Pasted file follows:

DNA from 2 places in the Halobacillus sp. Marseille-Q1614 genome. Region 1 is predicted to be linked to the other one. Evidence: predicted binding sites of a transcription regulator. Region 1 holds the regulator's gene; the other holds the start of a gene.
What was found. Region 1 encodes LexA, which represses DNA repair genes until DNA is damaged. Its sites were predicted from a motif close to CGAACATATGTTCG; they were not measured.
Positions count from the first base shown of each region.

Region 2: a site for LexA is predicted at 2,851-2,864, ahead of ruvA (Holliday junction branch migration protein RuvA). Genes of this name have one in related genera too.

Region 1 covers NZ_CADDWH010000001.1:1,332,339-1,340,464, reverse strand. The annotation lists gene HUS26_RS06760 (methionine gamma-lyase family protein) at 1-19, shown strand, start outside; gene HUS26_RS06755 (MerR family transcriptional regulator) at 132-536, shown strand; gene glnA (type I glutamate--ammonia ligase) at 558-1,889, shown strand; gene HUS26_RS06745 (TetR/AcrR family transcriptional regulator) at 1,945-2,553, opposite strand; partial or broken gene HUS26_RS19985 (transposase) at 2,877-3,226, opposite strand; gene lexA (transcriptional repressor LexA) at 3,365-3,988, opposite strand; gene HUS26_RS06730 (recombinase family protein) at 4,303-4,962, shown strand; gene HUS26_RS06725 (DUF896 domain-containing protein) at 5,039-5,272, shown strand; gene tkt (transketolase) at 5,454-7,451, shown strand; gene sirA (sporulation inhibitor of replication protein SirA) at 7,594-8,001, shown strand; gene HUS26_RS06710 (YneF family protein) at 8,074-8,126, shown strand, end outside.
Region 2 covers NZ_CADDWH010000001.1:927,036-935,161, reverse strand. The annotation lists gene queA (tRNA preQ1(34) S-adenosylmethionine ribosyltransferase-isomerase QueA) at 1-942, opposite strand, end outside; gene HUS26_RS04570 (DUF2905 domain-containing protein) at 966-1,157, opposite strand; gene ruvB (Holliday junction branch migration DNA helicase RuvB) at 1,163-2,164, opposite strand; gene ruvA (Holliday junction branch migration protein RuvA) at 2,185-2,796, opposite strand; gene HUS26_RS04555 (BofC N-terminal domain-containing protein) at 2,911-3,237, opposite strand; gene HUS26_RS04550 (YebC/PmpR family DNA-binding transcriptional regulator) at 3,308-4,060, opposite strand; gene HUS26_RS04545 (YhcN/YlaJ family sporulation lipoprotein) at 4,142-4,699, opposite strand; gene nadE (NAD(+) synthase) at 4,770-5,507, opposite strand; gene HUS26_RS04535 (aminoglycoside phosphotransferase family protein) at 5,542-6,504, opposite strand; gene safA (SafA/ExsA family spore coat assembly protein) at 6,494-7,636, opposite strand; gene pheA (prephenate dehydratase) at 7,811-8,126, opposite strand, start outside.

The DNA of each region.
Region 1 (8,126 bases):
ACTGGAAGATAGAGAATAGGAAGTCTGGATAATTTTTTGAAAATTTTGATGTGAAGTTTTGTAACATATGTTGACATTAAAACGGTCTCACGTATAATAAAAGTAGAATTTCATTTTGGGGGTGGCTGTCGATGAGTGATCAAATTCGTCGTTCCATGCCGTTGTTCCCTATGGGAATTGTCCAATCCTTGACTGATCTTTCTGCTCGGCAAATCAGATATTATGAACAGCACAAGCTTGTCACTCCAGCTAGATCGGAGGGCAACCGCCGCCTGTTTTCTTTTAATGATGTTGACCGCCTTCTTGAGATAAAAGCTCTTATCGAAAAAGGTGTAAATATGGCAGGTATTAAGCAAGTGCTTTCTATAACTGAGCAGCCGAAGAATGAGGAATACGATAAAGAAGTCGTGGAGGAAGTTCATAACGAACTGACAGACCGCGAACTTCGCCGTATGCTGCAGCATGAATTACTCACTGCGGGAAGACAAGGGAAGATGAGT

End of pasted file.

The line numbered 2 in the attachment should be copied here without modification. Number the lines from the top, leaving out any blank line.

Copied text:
What was found. Region 1 encodes LexA, which represses DNA repair genes until DNA is damaged. Its sites were predicted from a motif close to CGAACATATGTTCG; they were not measured.